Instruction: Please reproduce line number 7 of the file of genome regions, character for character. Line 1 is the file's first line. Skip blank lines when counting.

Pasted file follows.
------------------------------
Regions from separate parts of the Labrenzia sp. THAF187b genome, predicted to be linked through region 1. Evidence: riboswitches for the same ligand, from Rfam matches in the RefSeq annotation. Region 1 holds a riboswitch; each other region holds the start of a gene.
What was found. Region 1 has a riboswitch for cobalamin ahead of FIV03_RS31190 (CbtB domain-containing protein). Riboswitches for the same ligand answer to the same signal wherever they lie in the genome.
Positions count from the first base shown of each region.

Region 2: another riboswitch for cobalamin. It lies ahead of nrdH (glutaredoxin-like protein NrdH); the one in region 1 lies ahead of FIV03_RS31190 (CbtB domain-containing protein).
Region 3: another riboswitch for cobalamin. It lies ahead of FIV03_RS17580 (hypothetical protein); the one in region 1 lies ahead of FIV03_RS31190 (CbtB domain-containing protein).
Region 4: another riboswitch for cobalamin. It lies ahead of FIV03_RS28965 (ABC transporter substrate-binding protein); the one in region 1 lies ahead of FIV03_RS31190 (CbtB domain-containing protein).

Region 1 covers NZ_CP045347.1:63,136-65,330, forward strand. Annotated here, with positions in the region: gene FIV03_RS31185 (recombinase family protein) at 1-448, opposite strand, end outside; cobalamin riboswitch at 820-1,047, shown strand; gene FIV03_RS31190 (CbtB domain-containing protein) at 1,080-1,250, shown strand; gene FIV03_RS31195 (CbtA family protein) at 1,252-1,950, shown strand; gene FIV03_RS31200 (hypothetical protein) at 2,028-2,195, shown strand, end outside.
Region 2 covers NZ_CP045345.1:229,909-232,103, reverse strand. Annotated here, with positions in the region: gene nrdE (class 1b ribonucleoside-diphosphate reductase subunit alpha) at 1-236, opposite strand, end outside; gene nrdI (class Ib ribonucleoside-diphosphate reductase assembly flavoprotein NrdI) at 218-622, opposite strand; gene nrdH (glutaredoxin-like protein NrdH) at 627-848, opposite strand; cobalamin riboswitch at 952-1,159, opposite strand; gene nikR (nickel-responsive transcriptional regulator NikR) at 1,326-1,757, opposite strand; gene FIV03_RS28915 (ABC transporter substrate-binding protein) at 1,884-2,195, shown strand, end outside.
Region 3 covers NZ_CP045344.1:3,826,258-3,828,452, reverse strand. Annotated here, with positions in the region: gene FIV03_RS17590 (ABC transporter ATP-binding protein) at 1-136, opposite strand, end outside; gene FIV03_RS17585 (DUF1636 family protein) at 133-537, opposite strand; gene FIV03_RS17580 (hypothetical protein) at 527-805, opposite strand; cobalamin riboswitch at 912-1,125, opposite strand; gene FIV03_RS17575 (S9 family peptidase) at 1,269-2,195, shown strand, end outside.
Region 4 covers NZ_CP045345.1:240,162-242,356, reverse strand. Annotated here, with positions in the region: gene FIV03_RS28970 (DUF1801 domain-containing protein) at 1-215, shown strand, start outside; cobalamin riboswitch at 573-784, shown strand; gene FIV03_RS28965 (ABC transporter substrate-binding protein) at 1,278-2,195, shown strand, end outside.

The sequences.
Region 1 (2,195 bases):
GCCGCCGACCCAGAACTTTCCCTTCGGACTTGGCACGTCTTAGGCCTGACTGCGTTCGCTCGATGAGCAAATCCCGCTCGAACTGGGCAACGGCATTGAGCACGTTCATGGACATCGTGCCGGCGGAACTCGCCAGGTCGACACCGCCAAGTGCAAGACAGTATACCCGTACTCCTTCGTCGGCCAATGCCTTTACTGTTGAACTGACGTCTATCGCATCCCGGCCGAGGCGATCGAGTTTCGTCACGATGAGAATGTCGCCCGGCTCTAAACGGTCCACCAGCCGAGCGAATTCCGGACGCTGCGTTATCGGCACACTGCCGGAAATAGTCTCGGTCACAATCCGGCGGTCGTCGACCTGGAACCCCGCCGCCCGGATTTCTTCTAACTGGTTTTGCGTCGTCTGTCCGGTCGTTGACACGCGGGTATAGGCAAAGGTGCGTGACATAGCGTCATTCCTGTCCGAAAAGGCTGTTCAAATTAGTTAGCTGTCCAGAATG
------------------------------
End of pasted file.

Region 1 covers NZ_CP045347.1:63,136-65,330, forward strand. Annotated here, with positions in the region: gene FIV03_RS31185 (recombinase family protein) at 1-448, opposite strand, end outside; cobalamin riboswitch at 820-1,047, shown strand; gene FIV03_RS31190 (CbtB domain-containing protein) at 1,080-1,250, shown strand; gene FIV03_RS31195 (CbtA family protein) at 1,252-1,950, shown strand; gene FIV03_RS31200 (hypothetical protein) at 2,028-2,195, shown strand, end outside.